Coinbase Global (NASDAQ: COIN) this evening reported one of its worst quarterly earnings report since going public. The company has seen its revenue effectively fall of a cliff amid a rout in the crypto market.
Earnings for the first quarter of 2022 amounted to just $1,165 million, a 27% decline from the $1,597 million in revenue recognized in the first quarter of last year, and down 53% from the $2,490 million the company recognized in the fourth quarter of 2021. Transaction revenue for the quarter amounted to $1,013 million, while subscription and services revenue accounted for $151.9 million of the revenue generated.
The decline follows the company seeing monthly transacting users fall from 11.4 million to 9.2 million on a quarter over quarter basis.
Trading on the platform meanwhile declined 43.5% on a quarter over quarter basis, falling from $547 billion to $309 billion, the lowest figure in at least five quarters. Assets under management fell too, although not as dramatically, falling from $278 billion in the fourth quarter to $256 billion in the current quarter.
As a means of bracing the investors for the poor results, the company referenced a prospectus filing from last year, wherein they stated that “you can expect volatility in our financials.” To be fair, the firm had previously guided to monthly transacting users, total trading volume, and subscription & services revenue all falling during the first quarter.
In terms of profitability.. there was no semblance of such a thing. Operating expenses for the quarter amounted to $1,720.9 million. The largest expense here was technology and development at $570.7 million, following by general and administrative expenses of $413.6 million. Transaction expenses meanwhile hit $277.8 million, and sales and marketing expenses were $200.2 million. The company also indicated that they added over 1,200 staff members during the three month period, with employee headcount jumping from 3,730 to 4,948, despite the declining fundamental position of Coinbase.
Lastly, the company reported a net loss of $430 million, versus a net income of $840 million in the fourth quarter and $771 million in the year ago period. Adjusted EBITDA totaled just $20 million, a 98.3% decline from the $1,205 million in adjusted EBITDA recorded in the fourth quarter.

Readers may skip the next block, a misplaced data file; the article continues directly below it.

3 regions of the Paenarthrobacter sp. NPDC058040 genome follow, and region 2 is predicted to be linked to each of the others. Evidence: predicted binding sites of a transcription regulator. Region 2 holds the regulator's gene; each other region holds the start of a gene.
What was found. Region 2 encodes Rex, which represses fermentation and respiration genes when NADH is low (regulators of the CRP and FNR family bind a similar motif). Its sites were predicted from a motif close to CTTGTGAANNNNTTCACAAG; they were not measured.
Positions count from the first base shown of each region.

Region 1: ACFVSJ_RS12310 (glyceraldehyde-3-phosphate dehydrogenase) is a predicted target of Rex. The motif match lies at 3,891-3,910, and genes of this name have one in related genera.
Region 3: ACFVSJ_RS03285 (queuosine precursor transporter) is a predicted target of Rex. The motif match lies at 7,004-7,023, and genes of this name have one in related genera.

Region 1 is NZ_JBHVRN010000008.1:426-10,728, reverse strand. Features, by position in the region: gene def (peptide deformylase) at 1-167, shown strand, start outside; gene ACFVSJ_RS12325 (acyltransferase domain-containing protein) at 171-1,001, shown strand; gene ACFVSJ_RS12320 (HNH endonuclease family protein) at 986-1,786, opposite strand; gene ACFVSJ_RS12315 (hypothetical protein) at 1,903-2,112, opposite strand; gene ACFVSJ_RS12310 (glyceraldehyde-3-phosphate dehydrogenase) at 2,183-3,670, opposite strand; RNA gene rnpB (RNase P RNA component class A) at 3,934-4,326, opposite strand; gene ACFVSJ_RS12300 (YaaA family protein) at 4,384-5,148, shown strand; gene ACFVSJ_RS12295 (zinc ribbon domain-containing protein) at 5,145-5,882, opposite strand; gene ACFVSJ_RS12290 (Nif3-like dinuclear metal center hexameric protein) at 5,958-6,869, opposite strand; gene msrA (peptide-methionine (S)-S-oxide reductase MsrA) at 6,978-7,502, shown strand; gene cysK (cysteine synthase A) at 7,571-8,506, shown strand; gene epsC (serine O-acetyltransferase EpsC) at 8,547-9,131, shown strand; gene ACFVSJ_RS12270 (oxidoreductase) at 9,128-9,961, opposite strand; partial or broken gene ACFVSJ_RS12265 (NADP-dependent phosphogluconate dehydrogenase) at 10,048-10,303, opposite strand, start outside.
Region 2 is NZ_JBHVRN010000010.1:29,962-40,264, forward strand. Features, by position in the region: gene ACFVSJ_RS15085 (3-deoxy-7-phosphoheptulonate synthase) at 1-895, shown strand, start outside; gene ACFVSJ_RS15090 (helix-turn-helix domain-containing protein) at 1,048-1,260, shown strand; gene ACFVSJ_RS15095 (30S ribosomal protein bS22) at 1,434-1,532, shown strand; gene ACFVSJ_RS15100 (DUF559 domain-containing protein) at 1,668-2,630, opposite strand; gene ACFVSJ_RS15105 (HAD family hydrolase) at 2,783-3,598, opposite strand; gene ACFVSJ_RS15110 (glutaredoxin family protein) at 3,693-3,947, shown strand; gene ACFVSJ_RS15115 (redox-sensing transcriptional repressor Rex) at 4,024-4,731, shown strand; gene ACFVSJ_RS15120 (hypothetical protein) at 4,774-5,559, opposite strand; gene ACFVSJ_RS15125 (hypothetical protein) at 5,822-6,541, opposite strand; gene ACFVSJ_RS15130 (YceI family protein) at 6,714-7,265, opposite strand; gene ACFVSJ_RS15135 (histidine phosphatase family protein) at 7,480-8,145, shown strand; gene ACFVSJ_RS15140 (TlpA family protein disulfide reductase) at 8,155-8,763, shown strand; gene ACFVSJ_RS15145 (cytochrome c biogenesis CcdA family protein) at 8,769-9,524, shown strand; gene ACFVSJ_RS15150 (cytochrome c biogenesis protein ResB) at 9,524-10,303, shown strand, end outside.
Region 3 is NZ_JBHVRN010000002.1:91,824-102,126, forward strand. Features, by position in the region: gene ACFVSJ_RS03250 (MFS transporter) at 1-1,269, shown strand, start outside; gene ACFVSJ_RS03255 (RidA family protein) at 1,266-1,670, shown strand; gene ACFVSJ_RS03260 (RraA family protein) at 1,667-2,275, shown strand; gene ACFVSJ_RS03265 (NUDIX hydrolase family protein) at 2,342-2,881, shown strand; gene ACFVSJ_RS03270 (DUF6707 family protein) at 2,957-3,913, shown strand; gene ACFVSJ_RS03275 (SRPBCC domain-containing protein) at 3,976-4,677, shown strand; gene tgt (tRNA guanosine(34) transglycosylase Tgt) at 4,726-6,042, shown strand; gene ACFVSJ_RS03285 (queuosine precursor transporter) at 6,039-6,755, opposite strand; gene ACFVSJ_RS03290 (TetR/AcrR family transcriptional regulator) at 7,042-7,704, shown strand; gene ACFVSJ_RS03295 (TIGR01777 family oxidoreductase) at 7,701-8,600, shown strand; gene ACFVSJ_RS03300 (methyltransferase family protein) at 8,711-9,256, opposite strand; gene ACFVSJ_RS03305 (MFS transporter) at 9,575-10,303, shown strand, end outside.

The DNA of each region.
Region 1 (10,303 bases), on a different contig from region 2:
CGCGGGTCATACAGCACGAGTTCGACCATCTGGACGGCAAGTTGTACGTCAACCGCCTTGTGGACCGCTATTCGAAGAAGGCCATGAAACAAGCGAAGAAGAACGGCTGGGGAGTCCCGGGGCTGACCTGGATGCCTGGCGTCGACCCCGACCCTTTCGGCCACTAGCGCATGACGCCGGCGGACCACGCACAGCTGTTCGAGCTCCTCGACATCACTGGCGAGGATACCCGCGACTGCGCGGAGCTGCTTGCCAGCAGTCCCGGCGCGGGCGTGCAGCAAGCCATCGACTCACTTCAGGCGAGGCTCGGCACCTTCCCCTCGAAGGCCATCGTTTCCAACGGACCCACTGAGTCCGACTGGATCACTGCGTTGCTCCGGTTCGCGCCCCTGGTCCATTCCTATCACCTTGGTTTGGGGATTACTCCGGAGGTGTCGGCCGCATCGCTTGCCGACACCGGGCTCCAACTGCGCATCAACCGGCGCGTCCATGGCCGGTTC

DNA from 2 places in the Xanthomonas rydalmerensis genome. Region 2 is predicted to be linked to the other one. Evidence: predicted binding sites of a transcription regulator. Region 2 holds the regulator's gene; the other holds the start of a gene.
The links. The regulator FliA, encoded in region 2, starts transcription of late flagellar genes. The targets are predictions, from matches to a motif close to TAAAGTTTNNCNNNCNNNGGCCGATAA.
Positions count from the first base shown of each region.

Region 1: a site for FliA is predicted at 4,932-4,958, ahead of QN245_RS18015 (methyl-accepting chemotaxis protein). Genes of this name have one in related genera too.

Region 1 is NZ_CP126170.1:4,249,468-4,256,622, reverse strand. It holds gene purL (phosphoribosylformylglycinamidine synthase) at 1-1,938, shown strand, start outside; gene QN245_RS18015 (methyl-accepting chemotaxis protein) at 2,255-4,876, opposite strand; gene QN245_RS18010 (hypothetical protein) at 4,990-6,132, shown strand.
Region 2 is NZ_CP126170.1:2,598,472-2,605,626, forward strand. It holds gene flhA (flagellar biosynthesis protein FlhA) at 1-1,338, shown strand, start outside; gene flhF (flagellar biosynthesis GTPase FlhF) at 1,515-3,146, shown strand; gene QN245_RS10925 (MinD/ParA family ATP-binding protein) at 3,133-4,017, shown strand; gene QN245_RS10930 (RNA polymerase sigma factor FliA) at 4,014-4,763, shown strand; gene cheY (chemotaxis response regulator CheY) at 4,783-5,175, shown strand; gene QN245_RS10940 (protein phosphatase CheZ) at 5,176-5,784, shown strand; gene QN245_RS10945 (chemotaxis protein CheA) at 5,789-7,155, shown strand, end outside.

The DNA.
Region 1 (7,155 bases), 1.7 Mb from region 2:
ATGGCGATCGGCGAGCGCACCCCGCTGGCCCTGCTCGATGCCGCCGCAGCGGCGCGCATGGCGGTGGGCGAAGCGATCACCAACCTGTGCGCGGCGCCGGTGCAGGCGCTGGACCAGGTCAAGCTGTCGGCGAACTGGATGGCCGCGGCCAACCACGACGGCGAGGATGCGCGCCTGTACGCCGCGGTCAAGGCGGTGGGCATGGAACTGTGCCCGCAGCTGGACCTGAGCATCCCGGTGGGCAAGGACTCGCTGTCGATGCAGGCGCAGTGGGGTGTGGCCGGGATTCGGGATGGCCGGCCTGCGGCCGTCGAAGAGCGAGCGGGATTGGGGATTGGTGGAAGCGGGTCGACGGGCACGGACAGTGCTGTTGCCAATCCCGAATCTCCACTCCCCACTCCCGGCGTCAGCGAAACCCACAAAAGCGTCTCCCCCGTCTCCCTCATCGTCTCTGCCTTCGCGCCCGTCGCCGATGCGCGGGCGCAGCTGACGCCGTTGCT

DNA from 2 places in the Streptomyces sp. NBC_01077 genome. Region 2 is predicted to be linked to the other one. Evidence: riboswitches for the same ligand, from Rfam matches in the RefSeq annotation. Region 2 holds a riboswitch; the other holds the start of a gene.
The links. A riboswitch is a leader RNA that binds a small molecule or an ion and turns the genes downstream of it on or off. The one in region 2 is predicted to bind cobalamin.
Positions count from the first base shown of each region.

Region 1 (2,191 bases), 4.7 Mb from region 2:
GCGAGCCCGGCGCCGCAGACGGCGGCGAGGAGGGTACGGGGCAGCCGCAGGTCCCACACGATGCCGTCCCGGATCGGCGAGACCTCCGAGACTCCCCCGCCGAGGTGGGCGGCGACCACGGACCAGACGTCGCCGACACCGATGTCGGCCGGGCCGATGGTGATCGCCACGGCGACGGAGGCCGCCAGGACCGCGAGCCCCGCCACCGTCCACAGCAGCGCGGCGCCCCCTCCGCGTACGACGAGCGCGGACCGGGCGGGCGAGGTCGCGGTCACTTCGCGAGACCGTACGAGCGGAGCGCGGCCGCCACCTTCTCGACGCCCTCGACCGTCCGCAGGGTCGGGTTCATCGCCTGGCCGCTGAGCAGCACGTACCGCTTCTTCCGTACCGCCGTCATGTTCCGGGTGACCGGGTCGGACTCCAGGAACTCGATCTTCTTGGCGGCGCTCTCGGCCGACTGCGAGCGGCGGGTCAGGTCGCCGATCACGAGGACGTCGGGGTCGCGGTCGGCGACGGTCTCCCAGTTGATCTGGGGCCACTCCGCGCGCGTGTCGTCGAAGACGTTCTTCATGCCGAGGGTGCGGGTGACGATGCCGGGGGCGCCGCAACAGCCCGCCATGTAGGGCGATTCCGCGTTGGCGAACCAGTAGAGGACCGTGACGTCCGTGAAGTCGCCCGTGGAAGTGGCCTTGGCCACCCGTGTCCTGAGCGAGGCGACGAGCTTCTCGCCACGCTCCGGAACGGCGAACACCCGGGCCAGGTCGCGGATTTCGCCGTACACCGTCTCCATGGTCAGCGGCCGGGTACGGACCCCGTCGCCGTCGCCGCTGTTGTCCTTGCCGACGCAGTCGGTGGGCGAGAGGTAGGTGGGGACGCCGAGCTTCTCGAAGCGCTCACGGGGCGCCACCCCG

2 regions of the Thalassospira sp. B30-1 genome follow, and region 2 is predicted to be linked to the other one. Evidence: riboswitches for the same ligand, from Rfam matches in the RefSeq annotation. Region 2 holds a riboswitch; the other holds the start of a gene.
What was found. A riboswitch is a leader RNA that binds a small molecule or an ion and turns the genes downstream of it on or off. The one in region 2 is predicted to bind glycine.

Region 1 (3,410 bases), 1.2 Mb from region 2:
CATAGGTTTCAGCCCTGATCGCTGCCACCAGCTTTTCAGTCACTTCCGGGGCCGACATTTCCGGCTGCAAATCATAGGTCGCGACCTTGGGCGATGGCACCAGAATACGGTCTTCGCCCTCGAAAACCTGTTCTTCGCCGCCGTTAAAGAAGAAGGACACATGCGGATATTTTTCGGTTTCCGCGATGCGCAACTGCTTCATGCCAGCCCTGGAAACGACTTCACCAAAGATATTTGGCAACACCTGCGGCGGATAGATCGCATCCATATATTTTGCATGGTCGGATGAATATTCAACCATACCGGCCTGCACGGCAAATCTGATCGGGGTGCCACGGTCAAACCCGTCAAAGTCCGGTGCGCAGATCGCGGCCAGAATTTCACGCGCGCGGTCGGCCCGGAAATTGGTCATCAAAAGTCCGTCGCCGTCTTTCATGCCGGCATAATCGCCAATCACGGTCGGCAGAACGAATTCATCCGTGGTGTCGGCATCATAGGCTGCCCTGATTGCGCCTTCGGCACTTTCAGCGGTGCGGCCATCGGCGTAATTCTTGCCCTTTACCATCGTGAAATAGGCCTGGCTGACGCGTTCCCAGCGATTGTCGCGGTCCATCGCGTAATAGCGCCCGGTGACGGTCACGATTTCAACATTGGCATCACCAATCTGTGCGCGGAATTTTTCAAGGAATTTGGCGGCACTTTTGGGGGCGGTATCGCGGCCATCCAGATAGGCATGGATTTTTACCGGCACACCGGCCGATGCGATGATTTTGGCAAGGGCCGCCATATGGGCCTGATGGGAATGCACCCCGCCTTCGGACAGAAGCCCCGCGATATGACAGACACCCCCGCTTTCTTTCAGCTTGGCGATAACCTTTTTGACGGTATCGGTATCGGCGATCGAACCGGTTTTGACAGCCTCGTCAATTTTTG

In terms of cash, the company reported cash and cash equivalents of $6.1 billion as of March 31, versus $7.1 billion at the end of the fourth quarter. The decline is said to be due to investments in crypto assets, with the firms USDC holdings amounting to $180 million, while the fair market value of all crypto assets sat at $1.0 billion.
And going forward, things evidently are not to get any better.
The month of April saw the firms total trading volume fall to just $74 billion, while monthly transacting users fell to 8.9 million.
Monthly transacting users and total trading volume are expected to decline further in the second quarter, while subscription and services revenue is expected to be flat to “modestly lower.” Transaction expenses and sales and marketing expenses meanwhile are estimated to take up a similar portion of net revenues.
The kicker here is that the company expects technology & development, along with general and administrative expenses on a combined basis to climb to $1.1 billion to $1.3 billion. Comparatively, those figures on a combined basis in the first quarter amounted to just under $1.0 billion, indicating that despite deteriorating market conditions the company is continuing to ramp its expenditures.
On a full year year basis, the company is expecting adjusted EBITDA losses to hit roughly $500 million, while other metrics are to remain relatively unchanged.
Coinbase Global last traded at $72.99 on the Nasdaq, and is currently sitting at $64.50 in after hours markets, down 11.6%.
Information for this briefing was found via Coinbase. The author has no securities or affiliations related to this organization. Not a recommendation to buy or sell. Always do additional research and consult a professional before purchasing a security. The author holds no licenses.
As the founder of The Deep Dive, Jay is focused on all aspects of the firm. This includes operations, as well as acting as the primary writer for The Deep Dive’s stock analysis. In addition to The Deep Dive, Jay performs freelance writing for a number of firms and has been published on Stockhouse.com and CannaInvestor Magazine among others.